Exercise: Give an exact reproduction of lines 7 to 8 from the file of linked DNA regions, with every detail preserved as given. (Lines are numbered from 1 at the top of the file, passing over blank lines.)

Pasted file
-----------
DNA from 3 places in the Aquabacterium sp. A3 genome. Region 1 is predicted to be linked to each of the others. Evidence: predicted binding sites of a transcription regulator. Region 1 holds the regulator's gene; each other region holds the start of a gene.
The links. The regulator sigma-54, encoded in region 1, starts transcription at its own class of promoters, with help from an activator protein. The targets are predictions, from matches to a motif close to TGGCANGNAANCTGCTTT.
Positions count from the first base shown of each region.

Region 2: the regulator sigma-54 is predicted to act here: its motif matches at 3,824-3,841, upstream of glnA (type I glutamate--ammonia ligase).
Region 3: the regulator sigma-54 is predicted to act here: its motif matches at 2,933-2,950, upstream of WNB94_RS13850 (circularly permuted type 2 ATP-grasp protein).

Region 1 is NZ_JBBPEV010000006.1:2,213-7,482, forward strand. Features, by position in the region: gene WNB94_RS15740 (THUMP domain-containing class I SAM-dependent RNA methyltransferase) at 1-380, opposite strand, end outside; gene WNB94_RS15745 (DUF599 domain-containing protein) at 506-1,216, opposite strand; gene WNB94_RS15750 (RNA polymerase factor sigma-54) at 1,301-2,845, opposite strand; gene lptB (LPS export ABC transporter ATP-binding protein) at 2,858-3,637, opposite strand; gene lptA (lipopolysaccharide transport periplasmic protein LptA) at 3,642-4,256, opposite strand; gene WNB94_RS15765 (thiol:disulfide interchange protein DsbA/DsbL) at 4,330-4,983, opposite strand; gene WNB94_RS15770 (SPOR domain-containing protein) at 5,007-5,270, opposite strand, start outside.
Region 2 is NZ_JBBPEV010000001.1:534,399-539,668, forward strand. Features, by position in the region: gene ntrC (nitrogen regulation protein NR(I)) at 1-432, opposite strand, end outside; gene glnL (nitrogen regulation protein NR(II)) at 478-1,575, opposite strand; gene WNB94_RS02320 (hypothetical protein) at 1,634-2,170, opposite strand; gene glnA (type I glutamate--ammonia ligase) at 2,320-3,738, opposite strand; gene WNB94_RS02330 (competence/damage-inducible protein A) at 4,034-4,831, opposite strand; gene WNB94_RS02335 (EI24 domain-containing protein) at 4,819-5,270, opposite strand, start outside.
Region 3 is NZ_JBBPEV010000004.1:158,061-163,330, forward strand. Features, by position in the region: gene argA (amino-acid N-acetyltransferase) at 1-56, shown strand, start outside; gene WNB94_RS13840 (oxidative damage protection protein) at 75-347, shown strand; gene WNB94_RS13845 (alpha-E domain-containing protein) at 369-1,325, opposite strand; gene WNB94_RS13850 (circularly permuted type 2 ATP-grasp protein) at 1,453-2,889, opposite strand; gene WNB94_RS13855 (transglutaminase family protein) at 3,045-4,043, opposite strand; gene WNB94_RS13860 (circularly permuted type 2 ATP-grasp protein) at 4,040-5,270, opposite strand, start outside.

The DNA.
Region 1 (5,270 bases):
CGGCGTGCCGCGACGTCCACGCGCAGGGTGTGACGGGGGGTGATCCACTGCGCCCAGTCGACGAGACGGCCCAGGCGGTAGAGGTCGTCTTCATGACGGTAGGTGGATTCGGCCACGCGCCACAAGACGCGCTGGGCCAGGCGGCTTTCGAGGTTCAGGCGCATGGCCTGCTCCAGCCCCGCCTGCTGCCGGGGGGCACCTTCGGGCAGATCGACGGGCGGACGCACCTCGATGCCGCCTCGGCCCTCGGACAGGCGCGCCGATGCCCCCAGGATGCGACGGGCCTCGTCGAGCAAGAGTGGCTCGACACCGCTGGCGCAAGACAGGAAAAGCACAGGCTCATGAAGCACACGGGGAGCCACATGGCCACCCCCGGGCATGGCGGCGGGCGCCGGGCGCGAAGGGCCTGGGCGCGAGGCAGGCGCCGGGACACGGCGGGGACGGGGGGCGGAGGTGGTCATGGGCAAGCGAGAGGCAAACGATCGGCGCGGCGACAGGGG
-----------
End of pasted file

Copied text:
Region 2 is NZ_JBBPEV010000001.1:534,399-539,668, forward strand. Features, by position in the region: gene ntrC (nitrogen regulation protein NR(I)) at 1-432, opposite strand, end outside; gene glnL (nitrogen regulation protein NR(II)) at 478-1,575, opposite strand; gene WNB94_RS02320 (hypothetical protein) at 1,634-2,170, opposite strand; gene glnA (type I glutamate--ammonia ligase) at 2,320-3,738, opposite strand; gene WNB94_RS02330 (competence/damage-inducible protein A) at 4,034-4,831, opposite strand; gene WNB94_RS02335 (EI24 domain-containing protein) at 4,819-5,270, opposite strand, start outside.
Region 3 is NZ_JBBPEV010000004.1:158,061-163,330, forward strand. Features, by position in the region: gene argA (amino-acid N-acetyltransferase) at 1-56, shown strand, start outside; gene WNB94_RS13840 (oxidative damage protection protein) at 75-347, shown strand; gene WNB94_RS13845 (alpha-E domain-containing protein) at 369-1,325, opposite strand; gene WNB94_RS13850 (circularly permuted type 2 ATP-grasp protein) at 1,453-2,889, opposite strand; gene WNB94_RS13855 (transglutaminase family protein) at 3,045-4,043, opposite strand; gene WNB94_RS13860 (circularly permuted type 2 ATP-grasp protein) at 4,040-5,270, opposite strand, start outside.